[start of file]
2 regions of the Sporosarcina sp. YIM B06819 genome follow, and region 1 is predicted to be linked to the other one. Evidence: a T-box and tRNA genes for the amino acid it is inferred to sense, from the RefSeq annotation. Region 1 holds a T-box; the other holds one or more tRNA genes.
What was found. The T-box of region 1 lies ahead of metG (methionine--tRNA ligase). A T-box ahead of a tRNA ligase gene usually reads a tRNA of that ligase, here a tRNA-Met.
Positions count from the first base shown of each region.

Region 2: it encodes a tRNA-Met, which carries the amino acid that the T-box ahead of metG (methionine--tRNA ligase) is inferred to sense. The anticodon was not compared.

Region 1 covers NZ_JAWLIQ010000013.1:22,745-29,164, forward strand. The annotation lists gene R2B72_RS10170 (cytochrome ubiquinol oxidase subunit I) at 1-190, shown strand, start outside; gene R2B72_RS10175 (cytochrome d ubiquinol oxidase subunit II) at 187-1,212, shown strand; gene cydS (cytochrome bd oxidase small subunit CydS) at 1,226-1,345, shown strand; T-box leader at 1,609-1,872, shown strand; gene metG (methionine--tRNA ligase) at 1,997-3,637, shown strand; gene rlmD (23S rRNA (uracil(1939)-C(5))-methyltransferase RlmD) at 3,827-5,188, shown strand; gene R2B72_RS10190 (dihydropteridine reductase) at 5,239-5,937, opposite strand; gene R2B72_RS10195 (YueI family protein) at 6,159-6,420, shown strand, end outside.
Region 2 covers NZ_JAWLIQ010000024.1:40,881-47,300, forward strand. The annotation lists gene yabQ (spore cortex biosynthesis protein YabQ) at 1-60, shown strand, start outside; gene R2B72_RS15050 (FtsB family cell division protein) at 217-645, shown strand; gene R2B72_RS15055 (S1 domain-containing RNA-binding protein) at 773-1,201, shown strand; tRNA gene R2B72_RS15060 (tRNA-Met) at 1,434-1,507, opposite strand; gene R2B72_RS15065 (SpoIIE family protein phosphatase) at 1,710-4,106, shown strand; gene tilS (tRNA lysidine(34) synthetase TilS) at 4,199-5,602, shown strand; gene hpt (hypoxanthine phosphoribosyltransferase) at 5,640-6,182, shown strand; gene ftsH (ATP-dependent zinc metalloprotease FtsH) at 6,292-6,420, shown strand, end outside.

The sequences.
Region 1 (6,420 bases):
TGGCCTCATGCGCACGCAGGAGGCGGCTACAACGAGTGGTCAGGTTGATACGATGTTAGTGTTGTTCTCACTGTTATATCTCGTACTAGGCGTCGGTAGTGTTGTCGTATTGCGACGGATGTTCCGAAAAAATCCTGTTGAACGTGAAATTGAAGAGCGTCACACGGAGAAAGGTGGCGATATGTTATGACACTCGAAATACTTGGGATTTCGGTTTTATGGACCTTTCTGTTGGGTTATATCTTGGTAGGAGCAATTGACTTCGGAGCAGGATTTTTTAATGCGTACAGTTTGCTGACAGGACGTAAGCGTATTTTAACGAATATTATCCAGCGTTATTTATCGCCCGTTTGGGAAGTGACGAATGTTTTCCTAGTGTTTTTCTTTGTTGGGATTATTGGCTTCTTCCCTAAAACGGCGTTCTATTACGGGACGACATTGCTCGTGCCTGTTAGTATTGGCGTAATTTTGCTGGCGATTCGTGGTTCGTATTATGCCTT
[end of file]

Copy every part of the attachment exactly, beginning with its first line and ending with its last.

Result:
2 regions of the Sporosarcina sp. YIM B06819 genome follow, and region 1 is predicted to be linked to the other one. Evidence: a T-box and tRNA genes for the amino acid it is inferred to sense, from the RefSeq annotation. Region 1 holds a T-box; the other holds one or more tRNA genes.
What was found. The T-box of region 1 lies ahead of metG (methionine--tRNA ligase). A T-box ahead of a tRNA ligase gene usually reads a tRNA of that ligase, here a tRNA-Met.
Positions count from the first base shown of each region.

Region 2: it encodes a tRNA-Met, which carries the amino acid that the T-box ahead of metG (methionine--tRNA ligase) is inferred to sense. The anticodon was not compared.

Region 1 covers NZ_JAWLIQ010000013.1:22,745-29,164, forward strand. The annotation lists gene R2B72_RS10170 (cytochrome ubiquinol oxidase subunit I) at 1-190, shown strand, start outside; gene R2B72_RS10175 (cytochrome d ubiquinol oxidase subunit II) at 187-1,212, shown strand; gene cydS (cytochrome bd oxidase small subunit CydS) at 1,226-1,345, shown strand; T-box leader at 1,609-1,872, shown strand; gene metG (methionine--tRNA ligase) at 1,997-3,637, shown strand; gene rlmD (23S rRNA (uracil(1939)-C(5))-methyltransferase RlmD) at 3,827-5,188, shown strand; gene R2B72_RS10190 (dihydropteridine reductase) at 5,239-5,937, opposite strand; gene R2B72_RS10195 (YueI family protein) at 6,159-6,420, shown strand, end outside.
Region 2 covers NZ_JAWLIQ010000024.1:40,881-47,300, forward strand. The annotation lists gene yabQ (spore cortex biosynthesis protein YabQ) at 1-60, shown strand, start outside; gene R2B72_RS15050 (FtsB family cell division protein) at 217-645, shown strand; gene R2B72_RS15055 (S1 domain-containing RNA-binding protein) at 773-1,201, shown strand; tRNA gene R2B72_RS15060 (tRNA-Met) at 1,434-1,507, opposite strand; gene R2B72_RS15065 (SpoIIE family protein phosphatase) at 1,710-4,106, shown strand; gene tilS (tRNA lysidine(34) synthetase TilS) at 4,199-5,602, shown strand; gene hpt (hypoxanthine phosphoribosyltransferase) at 5,640-6,182, shown strand; gene ftsH (ATP-dependent zinc metalloprotease FtsH) at 6,292-6,420, shown strand, end outside.

The sequences.
Region 1 (6,420 bases):
TGGCCTCATGCGCACGCAGGAGGCGGCTACAACGAGTGGTCAGGTTGATACGATGTTAGTGTTGTTCTCACTGTTATATCTCGTACTAGGCGTCGGTAGTGTTGTCGTATTGCGACGGATGTTCCGAAAAAATCCTGTTGAACGTGAAATTGAAGAGCGTCACACGGAGAAAGGTGGCGATATGTTATGACACTCGAAATACTTGGGATTTCGGTTTTATGGACCTTTCTGTTGGGTTATATCTTGGTAGGAGCAATTGACTTCGGAGCAGGATTTTTTAATGCGTACAGTTTGCTGACAGGACGTAAGCGTATTTTAACGAATATTATCCAGCGTTATTTATCGCCCGTTTGGGAAGTGACGAATGTTTTCCTAGTGTTTTTCTTTGTTGGGATTATTGGCTTCTTCCCTAAAACGGCGTTCTATTACGGGACGACATTGCTCGTGCCTGTTAGTATTGGCGTAATTTTGCTGGCGATTCGTGGTTCGTATTATGCCTT